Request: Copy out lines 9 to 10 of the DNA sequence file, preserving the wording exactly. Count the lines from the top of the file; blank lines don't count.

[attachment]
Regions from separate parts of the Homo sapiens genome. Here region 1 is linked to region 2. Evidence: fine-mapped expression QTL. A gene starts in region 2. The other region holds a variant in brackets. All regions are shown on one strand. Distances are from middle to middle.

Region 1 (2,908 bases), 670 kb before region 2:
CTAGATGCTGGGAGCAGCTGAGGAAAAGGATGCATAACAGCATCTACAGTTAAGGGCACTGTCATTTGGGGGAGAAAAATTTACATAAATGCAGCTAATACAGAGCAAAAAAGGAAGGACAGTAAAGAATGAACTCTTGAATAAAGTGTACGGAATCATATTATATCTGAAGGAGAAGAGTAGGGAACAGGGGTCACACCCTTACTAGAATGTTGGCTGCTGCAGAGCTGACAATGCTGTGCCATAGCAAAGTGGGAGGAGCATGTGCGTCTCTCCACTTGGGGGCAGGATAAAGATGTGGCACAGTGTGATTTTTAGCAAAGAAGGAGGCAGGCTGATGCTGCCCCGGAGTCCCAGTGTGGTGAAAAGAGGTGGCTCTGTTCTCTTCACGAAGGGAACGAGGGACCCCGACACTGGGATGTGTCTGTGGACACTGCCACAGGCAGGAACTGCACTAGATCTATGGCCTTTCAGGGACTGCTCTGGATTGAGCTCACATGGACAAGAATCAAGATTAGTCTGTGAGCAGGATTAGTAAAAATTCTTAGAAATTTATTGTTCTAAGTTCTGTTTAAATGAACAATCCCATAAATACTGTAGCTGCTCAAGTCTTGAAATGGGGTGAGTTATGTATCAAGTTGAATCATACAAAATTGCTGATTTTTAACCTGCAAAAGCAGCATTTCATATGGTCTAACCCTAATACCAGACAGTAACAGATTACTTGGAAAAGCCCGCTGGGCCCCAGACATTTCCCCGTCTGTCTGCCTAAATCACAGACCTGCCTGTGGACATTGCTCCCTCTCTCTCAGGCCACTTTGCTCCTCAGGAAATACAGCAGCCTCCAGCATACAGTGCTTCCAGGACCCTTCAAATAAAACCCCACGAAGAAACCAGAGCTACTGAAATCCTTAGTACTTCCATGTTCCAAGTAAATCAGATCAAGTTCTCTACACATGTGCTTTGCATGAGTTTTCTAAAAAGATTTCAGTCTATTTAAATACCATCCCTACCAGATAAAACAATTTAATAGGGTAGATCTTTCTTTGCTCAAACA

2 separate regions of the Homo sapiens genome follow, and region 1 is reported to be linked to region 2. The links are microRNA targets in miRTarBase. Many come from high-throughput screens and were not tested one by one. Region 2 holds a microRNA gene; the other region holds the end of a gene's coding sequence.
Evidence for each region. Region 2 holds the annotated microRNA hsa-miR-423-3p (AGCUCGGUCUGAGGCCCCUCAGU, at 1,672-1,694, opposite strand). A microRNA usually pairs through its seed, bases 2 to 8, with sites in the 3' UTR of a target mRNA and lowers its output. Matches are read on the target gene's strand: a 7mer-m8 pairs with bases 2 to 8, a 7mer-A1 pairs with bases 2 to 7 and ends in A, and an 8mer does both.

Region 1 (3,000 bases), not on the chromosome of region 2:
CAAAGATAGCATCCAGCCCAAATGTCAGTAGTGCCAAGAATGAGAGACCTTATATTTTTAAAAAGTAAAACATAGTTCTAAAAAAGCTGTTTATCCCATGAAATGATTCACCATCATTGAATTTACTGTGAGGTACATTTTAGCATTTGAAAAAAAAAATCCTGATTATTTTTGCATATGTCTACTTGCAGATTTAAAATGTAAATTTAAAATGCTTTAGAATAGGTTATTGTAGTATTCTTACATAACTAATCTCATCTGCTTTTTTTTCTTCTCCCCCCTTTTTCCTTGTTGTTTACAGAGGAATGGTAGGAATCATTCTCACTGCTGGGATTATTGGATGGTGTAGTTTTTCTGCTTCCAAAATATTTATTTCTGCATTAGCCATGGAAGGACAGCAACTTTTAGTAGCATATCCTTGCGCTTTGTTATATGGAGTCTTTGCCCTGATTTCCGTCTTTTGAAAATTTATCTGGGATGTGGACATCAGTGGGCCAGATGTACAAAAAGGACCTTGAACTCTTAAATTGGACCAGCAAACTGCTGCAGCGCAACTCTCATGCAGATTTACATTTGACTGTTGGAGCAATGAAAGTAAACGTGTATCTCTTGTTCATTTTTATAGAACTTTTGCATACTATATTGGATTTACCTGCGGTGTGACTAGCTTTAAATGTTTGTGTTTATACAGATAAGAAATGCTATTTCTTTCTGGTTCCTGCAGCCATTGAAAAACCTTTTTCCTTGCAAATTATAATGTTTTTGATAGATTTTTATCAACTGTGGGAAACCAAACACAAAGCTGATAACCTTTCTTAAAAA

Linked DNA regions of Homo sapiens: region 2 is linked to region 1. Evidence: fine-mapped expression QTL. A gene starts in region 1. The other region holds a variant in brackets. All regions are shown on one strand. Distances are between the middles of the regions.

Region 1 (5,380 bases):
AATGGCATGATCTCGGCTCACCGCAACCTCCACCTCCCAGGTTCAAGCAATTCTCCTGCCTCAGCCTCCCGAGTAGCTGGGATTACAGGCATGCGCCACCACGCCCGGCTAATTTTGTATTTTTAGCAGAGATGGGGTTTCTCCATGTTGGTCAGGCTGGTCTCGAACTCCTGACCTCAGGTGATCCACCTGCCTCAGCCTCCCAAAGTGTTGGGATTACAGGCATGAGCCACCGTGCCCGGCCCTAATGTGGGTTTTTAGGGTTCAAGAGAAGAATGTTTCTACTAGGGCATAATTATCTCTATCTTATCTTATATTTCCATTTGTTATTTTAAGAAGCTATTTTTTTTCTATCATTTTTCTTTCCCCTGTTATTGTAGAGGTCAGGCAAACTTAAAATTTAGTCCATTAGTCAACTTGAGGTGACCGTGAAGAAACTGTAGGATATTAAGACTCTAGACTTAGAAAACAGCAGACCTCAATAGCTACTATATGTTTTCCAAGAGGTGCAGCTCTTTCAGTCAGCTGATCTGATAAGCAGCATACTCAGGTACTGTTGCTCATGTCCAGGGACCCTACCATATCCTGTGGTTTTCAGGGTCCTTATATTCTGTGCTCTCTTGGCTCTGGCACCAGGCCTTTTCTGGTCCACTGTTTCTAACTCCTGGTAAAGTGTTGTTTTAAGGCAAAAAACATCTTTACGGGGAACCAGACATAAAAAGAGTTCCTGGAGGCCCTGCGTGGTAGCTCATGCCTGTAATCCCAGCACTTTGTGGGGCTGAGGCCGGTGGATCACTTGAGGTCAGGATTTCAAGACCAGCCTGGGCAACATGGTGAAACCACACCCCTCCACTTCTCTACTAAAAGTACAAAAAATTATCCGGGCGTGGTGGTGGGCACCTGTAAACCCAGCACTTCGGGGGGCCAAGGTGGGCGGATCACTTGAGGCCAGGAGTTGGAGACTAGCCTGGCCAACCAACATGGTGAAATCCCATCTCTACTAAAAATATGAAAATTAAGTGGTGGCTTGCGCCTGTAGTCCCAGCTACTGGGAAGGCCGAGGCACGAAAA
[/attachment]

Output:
Region 1 (5,380 bases):
AATGGCATGATCTCGGCTCACCGCAACCTCCACCTCCCAGGTTCAAGCAATTCTCCTGCCTCAGCCTCCCGAGTAGCTGGGATTACAGGCATGCGCCACCACGCCCGGCTAATTTTGTATTTTTAGCAGAGATGGGGTTTCTCCATGTTGGTCAGGCTGGTCTCGAACTCCTGACCTCAGGTGATCCACCTGCCTCAGCCTCCCAAAGTGTTGGGATTACAGGCATGAGCCACCGTGCCCGGCCCTAATGTGGGTTTTTAGGGTTCAAGAGAAGAATGTTTCTACTAGGGCATAATTATCTCTATCTTATCTTATATTTCCATTTGTTATTTTAAGAAGCTATTTTTTTTCTATCATTTTTCTTTCCCCTGTTATTGTAGAGGTCAGGCAAACTTAAAATTTAGTCCATTAGTCAACTTGAGGTGACCGTGAAGAAACTGTAGGATATTAAGACTCTAGACTTAGAAAACAGCAGACCTCAATAGCTACTATATGTTTTCCAAGAGGTGCAGCTCTTTCAGTCAGCTGATCTGATAAGCAGCATACTCAGGTACTGTTGCTCATGTCCAGGGACCCTACCATATCCTGTGGTTTTCAGGGTCCTTATATTCTGTGCTCTCTTGGCTCTGGCACCAGGCCTTTTCTGGTCCACTGTTTCTAACTCCTGGTAAAGTGTTGTTTTAAGGCAAAAAACATCTTTACGGGGAACCAGACATAAAAAGAGTTCCTGGAGGCCCTGCGTGGTAGCTCATGCCTGTAATCCCAGCACTTTGTGGGGCTGAGGCCGGTGGATCACTTGAGGTCAGGATTTCAAGACCAGCCTGGGCAACATGGTGAAACCACACCCCTCCACTTCTCTACTAAAAGTACAAAAAATTATCCGGGCGTGGTGGTGGGCACCTGTAAACCCAGCACTTCGGGGGGCCAAGGTGGGCGGATCACTTGAGGCCAGGAGTTGGAGACTAGCCTGGCCAACCAACATGGTGAAATCCCATCTCTACTAAAAATATGAAAATTAAGTGGTGGCTTGCGCCTGTAGTCCCAGCTACTGGGAAGGCCGAGGCACGAAAA